A Deep Tour on LED Phosphor Part II: Phosphor’s Performance
What are the characteristics of LED phosphors and their impacts on the performance of packaged LEDs?
The performance of LED phosphors mainly can be divided into the powder properties, particle size distribution, and stability (aging performance), etc. Usually, luminescent performance of LEDs mainly refers to the quantum efficiency of phosphors, spectrum, relative brightness, relative intensity, CIE1931 color coordinate, peak wavelength, FWHM (full width at half maximum) and so on, with some correlations among these parameters. In practical applications, different parameters tend to be chosen as the key performance indicators in different fields. In general, the parameters like (1) the quantum efficiency, (2) the CIE1931 color coordinate, (3) peak wavelength, and (4) FWHM are considered as the main optical performance parameters; the equivalent particle size, size distribution and discrete degree represent the powder particle properties; the light attenuation evaluates the stability in marketing and research analysis.
LED phosphor powder performance parameters
1. Quantum efficiency
The ratio of emission energy (photon number) from Luminescent materials to excitation energy (photon number)
Quantum efficiency ≈ Energy efficiency (η)
Eem：emission energy Ein：excitation energy
In the actual process, not all energy can be absorbed, and a certain proportion of energy is reflected or escaped. Therefore, the absorption rate is a parameter that is indispensable for the actual luminescence process. The above formula can be modified by using parameters like external quantum efficiency (eQE), internal quantum efficiency (iQE), and absorption rate (Abs).
l External quantum efficiency: the ratio of emitted photon number to all incoming photon number
l Internal quantum efficiency: the ratio of emitted photon number to the absorbed incident photon number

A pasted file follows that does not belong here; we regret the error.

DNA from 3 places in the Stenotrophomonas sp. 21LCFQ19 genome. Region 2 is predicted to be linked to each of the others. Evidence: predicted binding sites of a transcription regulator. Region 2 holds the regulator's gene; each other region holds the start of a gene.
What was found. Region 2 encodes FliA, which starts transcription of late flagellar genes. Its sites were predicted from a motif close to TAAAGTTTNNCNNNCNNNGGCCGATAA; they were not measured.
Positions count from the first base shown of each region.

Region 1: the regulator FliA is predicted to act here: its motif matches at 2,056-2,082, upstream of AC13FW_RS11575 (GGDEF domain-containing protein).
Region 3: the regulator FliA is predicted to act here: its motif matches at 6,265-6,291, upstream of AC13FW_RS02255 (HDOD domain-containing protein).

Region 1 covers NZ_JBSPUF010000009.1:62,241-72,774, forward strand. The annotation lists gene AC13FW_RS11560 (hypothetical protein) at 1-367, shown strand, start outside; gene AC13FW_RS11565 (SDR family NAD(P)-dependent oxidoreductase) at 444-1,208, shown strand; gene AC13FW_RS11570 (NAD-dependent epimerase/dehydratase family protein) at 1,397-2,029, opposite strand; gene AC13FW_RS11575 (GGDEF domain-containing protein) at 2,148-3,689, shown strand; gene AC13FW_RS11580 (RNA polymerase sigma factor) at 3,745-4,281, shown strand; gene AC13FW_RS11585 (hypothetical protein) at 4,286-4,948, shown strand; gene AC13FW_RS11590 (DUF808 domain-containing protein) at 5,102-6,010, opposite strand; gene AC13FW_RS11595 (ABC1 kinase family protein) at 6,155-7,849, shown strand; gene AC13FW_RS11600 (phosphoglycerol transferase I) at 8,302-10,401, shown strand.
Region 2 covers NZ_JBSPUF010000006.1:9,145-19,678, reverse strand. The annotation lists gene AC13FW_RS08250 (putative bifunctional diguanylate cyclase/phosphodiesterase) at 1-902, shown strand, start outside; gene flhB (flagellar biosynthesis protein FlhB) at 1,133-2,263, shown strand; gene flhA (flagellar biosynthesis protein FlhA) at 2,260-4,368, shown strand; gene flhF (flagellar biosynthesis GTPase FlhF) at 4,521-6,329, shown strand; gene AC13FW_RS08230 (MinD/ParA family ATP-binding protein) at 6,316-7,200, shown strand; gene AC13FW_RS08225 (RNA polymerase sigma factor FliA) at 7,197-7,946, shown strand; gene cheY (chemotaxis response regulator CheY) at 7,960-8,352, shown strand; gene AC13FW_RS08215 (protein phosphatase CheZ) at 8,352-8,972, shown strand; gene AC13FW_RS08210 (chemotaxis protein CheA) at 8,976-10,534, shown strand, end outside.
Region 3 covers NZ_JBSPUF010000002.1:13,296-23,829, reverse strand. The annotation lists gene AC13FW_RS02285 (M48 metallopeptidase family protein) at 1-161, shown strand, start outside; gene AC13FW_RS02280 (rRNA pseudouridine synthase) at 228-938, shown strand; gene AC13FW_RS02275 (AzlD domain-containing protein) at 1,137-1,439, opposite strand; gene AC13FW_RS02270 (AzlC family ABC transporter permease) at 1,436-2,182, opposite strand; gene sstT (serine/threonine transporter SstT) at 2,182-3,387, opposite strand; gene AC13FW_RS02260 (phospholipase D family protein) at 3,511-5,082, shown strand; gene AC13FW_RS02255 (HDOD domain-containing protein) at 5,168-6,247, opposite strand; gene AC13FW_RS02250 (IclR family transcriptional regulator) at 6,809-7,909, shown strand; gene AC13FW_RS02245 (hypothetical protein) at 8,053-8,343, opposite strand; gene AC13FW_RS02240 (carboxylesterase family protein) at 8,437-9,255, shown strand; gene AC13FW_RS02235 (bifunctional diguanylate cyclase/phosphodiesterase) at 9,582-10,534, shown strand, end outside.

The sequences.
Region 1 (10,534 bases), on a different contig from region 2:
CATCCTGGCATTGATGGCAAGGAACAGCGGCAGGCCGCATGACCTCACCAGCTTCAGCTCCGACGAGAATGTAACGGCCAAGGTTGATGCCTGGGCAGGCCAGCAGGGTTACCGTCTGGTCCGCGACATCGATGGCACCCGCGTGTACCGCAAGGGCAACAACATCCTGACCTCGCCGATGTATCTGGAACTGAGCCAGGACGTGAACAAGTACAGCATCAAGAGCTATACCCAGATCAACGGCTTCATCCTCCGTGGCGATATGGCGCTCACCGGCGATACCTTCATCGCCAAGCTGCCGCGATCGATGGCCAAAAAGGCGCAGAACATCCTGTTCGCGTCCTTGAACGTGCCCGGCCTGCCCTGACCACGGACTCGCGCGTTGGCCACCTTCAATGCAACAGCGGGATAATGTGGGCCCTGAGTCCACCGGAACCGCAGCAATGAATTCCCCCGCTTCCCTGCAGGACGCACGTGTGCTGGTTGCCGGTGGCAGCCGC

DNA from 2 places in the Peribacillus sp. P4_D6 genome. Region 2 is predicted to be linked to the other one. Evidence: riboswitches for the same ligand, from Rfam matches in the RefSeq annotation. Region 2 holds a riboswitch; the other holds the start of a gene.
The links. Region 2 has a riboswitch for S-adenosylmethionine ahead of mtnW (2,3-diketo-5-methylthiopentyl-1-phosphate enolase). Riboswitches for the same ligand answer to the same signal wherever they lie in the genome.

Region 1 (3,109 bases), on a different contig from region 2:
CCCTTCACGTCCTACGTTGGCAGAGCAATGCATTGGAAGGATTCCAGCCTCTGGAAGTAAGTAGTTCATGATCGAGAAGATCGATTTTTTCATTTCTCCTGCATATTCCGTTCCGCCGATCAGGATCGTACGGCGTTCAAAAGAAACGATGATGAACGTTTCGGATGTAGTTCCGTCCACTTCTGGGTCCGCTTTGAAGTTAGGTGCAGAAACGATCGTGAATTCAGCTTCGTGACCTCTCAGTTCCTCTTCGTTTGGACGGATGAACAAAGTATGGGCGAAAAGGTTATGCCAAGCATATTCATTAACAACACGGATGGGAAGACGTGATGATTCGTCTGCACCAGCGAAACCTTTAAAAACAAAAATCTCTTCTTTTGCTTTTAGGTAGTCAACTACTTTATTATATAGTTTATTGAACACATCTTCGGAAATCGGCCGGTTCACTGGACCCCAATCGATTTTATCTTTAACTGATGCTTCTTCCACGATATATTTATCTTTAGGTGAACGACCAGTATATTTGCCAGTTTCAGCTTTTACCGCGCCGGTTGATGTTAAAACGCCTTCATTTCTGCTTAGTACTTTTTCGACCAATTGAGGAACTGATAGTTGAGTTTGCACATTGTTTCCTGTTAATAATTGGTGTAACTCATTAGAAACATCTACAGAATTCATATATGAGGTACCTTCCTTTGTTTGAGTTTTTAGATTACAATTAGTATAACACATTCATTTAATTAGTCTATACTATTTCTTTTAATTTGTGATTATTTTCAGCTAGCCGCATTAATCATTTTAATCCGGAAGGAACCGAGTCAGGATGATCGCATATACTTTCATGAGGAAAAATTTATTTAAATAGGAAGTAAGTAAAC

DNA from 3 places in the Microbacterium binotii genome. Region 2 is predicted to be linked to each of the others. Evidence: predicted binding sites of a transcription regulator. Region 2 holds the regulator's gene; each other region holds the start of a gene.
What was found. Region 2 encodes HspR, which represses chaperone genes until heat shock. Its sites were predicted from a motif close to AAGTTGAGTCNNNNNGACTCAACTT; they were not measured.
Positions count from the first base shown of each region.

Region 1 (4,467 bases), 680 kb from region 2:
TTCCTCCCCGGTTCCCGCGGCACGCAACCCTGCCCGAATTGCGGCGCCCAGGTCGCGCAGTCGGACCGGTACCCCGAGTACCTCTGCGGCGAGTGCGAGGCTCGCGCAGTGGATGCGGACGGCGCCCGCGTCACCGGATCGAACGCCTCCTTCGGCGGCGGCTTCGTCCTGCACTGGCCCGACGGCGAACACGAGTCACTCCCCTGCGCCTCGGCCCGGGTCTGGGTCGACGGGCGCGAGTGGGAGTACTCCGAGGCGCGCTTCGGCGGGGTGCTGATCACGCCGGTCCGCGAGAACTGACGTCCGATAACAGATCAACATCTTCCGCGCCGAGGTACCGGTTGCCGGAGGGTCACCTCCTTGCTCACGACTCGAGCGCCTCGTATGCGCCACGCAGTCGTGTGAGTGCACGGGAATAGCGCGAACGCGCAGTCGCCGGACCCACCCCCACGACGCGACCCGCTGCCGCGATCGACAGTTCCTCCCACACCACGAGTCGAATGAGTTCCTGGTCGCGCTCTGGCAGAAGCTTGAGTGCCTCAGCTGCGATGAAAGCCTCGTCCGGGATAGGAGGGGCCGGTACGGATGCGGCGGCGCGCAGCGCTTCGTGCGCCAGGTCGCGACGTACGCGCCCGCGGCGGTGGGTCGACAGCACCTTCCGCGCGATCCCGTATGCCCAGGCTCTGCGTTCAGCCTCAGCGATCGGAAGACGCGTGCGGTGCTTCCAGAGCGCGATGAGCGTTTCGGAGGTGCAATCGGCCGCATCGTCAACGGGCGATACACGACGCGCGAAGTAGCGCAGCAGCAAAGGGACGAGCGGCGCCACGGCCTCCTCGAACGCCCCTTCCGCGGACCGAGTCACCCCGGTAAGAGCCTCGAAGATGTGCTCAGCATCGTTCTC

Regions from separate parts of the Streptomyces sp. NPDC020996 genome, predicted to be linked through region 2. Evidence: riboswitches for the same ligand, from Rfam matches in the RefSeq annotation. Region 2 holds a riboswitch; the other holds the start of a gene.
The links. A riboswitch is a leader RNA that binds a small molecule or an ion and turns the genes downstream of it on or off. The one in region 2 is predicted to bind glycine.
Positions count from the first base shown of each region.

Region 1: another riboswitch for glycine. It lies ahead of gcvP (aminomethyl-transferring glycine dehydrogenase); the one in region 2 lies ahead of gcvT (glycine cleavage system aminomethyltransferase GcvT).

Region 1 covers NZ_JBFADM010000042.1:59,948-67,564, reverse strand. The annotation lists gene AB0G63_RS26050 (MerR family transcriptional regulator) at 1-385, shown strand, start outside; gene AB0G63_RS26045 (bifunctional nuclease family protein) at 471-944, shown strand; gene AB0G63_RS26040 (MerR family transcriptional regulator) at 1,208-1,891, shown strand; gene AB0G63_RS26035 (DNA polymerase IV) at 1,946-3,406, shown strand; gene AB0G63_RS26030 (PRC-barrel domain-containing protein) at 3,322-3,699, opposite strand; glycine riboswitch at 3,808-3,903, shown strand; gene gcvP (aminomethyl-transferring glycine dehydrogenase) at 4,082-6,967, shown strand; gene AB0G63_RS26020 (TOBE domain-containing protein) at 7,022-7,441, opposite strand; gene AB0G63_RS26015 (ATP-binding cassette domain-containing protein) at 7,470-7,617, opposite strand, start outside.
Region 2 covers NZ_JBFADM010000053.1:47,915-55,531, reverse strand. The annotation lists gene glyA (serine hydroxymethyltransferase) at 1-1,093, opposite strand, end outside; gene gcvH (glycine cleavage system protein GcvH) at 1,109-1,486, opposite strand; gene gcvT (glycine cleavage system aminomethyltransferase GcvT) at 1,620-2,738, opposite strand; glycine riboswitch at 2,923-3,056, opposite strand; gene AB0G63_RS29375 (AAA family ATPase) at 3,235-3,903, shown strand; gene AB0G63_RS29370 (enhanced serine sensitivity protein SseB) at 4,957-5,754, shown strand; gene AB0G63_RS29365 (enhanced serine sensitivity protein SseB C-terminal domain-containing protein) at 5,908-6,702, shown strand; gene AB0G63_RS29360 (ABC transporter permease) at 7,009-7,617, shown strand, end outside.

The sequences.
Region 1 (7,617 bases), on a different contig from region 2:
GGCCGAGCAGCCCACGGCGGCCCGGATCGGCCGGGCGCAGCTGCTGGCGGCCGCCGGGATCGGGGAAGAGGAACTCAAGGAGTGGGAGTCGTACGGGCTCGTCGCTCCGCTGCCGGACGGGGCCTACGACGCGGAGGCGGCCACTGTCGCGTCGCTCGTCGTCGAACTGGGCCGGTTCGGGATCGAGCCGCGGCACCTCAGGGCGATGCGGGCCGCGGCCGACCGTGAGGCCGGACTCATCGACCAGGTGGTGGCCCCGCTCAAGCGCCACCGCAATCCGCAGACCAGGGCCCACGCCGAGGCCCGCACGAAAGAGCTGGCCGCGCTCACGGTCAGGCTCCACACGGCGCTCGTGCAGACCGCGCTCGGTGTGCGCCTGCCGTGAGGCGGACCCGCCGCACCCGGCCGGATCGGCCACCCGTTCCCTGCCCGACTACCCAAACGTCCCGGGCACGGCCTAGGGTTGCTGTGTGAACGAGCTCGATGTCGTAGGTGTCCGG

It is found that iQE is determined by the crystal structure of the LED phosphor itself. The better is the crystallinity, the higher is the iQE. The absorption rate is not only related to the crystal structure of the phosphor itself but is also extremely related to the particle size and particle size distribution of the powder. In the development and application of LED phosphors, the luminescent performance of phosphors is often judged by IQE. The corresponding ability of phosphors to excite energy is evaluated by absorption rate. EQE (the product of IQE and Abs) reflects the energy efficiency of the LED phosphor. It should be noted that the difference of QE between LED phosphors is large. There are also dramatic deviations if the LED phosphors are produced by different processes and different manufacturers even under the conditions of the same system, the same ratio, the same synthesis temperature and time. Taking MPR series nitride (1113) red phosphor as an example, which is produced by Beijing Nakamura Yuji Technology Co., Ltd., a subsidiary of Yuji Group, the IQE, absorption rate and other parameters of the series can reach double (both over 90%) as a result of the continuous improvement of process. The EQE determined by the two parameters is 2% higher than domestic and international competing products.
Spectra indicates the excitation wavelength and emission wavelength of the LED phosphors.
(1) Excitation Spectrum (Ex)
l reflects the degree of the response to the external excitation light of the material.